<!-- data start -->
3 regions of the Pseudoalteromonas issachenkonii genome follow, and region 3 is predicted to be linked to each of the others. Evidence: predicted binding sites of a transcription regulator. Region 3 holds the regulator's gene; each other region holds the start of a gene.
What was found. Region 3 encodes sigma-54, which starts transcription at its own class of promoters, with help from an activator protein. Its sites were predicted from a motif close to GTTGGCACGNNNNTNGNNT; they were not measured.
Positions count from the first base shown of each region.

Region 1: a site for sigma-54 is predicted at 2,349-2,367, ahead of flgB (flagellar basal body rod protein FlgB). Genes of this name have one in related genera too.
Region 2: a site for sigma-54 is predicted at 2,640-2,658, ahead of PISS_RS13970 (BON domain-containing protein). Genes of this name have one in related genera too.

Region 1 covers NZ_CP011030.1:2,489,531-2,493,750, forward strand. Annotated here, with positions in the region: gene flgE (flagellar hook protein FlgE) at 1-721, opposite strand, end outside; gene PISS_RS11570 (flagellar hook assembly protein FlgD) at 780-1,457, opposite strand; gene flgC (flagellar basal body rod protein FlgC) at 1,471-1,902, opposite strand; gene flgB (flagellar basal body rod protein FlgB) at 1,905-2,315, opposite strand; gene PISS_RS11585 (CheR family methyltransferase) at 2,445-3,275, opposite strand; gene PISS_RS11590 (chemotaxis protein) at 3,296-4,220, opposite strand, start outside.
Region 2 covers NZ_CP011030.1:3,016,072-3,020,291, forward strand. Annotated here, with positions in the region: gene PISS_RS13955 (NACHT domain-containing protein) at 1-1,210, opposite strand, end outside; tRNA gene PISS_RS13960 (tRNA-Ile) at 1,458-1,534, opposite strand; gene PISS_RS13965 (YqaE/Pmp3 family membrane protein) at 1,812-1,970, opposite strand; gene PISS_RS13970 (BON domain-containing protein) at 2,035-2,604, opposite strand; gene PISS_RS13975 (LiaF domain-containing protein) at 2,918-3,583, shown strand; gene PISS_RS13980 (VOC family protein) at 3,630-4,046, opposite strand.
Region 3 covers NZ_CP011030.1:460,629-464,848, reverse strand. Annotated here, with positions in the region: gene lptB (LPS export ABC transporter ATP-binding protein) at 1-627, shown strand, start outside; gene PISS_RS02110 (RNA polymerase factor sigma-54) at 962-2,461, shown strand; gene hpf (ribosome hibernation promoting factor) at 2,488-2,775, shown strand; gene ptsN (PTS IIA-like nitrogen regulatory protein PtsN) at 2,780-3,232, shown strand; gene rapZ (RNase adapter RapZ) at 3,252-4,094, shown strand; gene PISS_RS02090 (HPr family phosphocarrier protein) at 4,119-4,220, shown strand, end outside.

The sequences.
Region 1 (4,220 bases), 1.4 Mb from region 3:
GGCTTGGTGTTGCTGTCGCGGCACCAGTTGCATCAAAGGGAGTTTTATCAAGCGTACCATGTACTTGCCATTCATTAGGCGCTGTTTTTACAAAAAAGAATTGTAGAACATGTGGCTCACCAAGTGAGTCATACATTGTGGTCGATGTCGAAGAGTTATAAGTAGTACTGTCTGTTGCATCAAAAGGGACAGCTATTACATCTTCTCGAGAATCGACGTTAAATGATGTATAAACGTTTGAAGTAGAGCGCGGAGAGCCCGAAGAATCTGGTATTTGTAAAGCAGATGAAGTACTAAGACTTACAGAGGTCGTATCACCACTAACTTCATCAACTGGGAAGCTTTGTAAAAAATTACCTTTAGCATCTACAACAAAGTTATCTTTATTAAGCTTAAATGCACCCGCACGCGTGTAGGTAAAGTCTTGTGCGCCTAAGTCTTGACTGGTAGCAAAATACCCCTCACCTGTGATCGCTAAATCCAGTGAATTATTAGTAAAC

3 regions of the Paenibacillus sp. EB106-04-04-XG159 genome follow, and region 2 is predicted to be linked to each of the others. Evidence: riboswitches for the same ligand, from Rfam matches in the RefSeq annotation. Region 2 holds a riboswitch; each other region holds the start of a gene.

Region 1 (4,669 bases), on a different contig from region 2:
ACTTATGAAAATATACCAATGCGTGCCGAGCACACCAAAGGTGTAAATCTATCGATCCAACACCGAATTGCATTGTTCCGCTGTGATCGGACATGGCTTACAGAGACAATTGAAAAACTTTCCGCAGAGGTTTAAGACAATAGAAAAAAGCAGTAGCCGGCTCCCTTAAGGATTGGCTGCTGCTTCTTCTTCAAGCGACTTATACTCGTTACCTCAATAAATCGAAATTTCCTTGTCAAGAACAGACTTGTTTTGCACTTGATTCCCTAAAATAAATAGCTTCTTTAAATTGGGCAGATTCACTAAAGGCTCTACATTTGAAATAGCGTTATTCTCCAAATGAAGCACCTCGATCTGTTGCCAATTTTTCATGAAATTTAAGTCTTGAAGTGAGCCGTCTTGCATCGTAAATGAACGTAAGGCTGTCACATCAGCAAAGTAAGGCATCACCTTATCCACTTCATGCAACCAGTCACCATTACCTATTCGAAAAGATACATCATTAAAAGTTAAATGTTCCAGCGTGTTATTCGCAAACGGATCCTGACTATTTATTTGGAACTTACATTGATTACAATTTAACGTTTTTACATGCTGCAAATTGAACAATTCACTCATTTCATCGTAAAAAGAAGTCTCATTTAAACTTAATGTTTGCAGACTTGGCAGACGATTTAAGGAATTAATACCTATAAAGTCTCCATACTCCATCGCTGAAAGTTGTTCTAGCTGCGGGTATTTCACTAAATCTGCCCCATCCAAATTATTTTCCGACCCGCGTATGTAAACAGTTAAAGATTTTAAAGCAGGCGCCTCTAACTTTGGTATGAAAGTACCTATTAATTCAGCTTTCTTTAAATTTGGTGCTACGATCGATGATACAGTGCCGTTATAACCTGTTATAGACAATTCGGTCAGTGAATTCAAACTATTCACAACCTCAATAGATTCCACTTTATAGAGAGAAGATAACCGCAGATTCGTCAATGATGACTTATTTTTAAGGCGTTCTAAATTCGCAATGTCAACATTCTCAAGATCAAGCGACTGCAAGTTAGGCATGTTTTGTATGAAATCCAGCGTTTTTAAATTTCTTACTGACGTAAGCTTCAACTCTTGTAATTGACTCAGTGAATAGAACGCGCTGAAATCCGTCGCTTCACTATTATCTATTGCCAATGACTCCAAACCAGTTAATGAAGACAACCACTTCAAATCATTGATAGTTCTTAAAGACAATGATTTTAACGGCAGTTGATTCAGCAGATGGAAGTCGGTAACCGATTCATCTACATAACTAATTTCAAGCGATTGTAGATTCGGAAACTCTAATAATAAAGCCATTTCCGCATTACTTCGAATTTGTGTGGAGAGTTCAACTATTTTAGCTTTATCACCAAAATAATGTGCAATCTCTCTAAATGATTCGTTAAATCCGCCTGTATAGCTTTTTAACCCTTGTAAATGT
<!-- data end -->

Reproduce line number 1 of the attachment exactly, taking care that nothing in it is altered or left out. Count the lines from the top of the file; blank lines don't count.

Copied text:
3 regions of the Pseudoalteromonas issachenkonii genome follow, and region 3 is predicted to be linked to each of the others. Evidence: predicted binding sites of a transcription regulator. Region 3 holds the regulator's gene; each other region holds the start of a gene.